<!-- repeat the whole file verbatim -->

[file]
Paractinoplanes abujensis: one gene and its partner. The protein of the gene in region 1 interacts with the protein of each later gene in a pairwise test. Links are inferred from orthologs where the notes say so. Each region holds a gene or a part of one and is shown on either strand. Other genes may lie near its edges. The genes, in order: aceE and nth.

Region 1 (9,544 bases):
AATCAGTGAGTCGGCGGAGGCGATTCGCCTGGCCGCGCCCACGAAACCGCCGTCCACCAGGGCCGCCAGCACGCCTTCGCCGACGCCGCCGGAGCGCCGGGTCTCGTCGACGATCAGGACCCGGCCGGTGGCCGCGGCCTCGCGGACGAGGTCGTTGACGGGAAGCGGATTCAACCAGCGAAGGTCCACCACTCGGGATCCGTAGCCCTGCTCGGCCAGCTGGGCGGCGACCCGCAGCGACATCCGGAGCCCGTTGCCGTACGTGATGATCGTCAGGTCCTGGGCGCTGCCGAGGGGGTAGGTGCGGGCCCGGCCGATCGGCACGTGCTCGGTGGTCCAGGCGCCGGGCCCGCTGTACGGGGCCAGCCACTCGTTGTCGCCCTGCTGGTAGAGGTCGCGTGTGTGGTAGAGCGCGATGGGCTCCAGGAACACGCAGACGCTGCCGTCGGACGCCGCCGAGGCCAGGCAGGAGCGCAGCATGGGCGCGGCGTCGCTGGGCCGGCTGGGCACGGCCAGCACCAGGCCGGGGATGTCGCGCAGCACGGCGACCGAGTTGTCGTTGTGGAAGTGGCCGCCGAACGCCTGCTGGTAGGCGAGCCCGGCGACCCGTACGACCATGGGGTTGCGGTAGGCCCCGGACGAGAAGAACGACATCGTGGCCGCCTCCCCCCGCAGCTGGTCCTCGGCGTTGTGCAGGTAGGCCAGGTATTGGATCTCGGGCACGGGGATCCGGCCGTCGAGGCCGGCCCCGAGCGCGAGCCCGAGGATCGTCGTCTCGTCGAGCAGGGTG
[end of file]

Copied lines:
Paractinoplanes abujensis: one gene and its partner. The protein of the gene in region 1 interacts with the protein of each later gene in a pairwise test. Links are inferred from orthologs where the notes say so. Each region holds a gene or a part of one and is shown on either strand. Other genes may lie near its edges. The genes, in order: aceE and nth.

Region 1 (9,544 bases):
AATCAGTGAGTCGGCGGAGGCGATTCGCCTGGCCGCGCCCACGAAACCGCCGTCCACCAGGGCCGCCAGCACGCCTTCGCCGACGCCGCCGGAGCGCCGGGTCTCGTCGACGATCAGGACCCGGCCGGTGGCCGCGGCCTCGCGGACGAGGTCGTTGACGGGAAGCGGATTCAACCAGCGAAGGTCCACCACTCGGGATCCGTAGCCCTGCTCGGCCAGCTGGGCGGCGACCCGCAGCGACATCCGGAGCCCGTTGCCGTACGTGATGATCGTCAGGTCCTGGGCGCTGCCGAGGGGGTAGGTGCGGGCCCGGCCGATCGGCACGTGCTCGGTGGTCCAGGCGCCGGGCCCGCTGTACGGGGCCAGCCACTCGTTGTCGCCCTGCTGGTAGAGGTCGCGTGTGTGGTAGAGCGCGATGGGCTCCAGGAACACGCAGACGCTGCCGTCGGACGCCGCCGAGGCCAGGCAGGAGCGCAGCATGGGCGCGGCGTCGCTGGGCCGGCTGGGCACGGCCAGCACCAGGCCGGGGATGTCGCGCAGCACGGCGACCGAGTTGTCGTTGTGGAAGTGGCCGCCGAACGCCTGCTGGTAGGCGAGCCCGGCGACCCGTACGACCATGGGGTTGCGGTAGGCCCCGGACGAGAAGAACGACATCGTGGCCGCCTCCCCCCGCAGCTGGTCCTCGGCGTTGTGCAGGTAGGCCAGGTATTGGATCTCGGGCACGGGGATCCGGCCGTCGAGGCCGGCCCCGAGCGCGAGCCCGAGGATCGTCGTCTCGTCGAGCAGGGTG